Autonomous Revenue Authorities (ARAs) have recently become a popular organisational reform to improve revenue collection in developing countries. The success of ARAs is commonly attributed to ‘autonomy’ which reduces political interference, and increases financial independence and managerial freedom. This article examines the case of the Ghanaian ARA – the Internal Revenue Service and argues that its strong performance is the result of not ‘autonomy’, but other more nuts and bolts reforms, specifically:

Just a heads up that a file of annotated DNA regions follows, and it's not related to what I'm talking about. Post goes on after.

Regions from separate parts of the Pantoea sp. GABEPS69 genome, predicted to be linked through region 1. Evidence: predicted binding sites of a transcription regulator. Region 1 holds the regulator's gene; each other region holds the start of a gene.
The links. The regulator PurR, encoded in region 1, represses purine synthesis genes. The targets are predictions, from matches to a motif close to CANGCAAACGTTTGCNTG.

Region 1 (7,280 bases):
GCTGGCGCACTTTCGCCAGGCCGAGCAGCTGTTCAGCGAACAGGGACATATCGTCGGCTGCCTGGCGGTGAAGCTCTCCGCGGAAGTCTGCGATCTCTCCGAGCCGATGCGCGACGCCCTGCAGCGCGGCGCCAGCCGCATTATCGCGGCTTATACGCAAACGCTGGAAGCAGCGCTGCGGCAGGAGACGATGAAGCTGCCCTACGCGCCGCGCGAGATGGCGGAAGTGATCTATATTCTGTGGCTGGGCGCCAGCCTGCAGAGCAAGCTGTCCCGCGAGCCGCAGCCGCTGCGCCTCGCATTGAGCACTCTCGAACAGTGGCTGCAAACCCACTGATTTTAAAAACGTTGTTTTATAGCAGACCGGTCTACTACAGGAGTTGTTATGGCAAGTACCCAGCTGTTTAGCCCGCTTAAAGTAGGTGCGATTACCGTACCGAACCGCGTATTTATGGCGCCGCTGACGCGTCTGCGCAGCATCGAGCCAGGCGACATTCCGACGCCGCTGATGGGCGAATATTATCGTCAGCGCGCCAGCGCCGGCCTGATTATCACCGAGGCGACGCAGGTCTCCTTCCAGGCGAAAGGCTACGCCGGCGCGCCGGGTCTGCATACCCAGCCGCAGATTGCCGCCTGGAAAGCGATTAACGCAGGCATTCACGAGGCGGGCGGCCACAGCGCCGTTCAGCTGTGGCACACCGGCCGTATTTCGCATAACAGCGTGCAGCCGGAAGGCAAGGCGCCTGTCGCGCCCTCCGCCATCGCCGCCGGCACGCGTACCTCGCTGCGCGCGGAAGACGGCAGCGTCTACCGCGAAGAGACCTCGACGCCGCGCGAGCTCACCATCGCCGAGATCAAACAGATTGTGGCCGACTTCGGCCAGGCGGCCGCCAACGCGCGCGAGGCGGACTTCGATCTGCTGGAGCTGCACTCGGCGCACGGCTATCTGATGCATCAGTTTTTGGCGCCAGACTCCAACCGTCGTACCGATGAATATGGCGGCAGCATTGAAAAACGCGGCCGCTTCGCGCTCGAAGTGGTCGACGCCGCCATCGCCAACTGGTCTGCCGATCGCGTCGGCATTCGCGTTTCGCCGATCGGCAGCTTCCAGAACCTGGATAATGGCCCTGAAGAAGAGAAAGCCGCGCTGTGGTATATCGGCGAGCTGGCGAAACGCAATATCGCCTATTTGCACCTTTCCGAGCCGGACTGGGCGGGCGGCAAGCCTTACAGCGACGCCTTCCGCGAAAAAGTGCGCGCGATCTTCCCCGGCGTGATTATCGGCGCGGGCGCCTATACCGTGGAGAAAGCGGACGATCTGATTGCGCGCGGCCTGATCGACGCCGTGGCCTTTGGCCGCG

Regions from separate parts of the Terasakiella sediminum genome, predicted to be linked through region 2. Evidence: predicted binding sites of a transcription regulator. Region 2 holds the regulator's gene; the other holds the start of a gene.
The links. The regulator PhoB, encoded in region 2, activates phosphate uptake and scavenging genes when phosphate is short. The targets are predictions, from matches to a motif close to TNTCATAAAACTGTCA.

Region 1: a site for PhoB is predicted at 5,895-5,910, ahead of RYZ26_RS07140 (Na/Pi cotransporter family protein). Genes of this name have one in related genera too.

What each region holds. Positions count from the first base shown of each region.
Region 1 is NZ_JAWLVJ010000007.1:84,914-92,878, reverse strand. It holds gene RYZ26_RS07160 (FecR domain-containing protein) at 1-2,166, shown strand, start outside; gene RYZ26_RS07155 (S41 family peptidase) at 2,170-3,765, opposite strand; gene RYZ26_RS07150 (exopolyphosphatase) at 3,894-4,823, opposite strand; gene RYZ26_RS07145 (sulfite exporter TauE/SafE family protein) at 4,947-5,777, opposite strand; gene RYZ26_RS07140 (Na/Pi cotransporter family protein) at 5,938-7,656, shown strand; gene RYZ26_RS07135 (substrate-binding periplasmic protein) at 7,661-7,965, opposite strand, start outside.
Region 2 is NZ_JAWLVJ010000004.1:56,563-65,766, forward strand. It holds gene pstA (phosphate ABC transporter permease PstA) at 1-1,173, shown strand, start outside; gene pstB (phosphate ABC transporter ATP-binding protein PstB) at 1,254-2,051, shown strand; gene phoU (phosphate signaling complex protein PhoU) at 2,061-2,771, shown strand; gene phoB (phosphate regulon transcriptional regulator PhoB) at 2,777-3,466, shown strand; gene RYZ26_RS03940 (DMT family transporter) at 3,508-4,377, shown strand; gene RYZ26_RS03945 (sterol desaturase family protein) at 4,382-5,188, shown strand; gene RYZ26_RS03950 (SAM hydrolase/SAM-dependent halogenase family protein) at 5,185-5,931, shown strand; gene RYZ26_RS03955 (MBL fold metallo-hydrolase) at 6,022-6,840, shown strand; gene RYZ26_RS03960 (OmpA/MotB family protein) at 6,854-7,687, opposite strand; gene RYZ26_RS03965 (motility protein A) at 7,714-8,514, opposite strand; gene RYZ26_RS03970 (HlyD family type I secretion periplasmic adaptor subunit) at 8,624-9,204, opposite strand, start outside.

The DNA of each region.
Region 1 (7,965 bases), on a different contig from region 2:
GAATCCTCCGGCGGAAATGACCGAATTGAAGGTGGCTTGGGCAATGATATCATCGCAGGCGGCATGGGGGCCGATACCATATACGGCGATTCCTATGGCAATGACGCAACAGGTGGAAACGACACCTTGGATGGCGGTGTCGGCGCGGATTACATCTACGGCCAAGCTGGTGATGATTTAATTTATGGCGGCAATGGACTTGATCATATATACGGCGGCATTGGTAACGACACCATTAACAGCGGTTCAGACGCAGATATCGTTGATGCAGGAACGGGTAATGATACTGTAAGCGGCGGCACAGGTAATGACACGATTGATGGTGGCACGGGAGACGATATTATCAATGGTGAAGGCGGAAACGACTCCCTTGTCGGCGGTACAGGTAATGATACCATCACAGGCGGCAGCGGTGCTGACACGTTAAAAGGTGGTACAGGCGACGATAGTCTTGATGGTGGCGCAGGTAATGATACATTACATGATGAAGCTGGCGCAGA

(a) strategies designed to direct the focus of the IRS to different taxpayer segments, particularly the informal sector and (b) significant attempts to bring the tax administration closer to the taxpayer through decentralisation and improved taxpayer services.
To the extent that autonomy enables ARAs to undertake these other reforms it forms an important piece of the picture, however, they do not require autonomy – they could well be adopted under traditional tax administrations.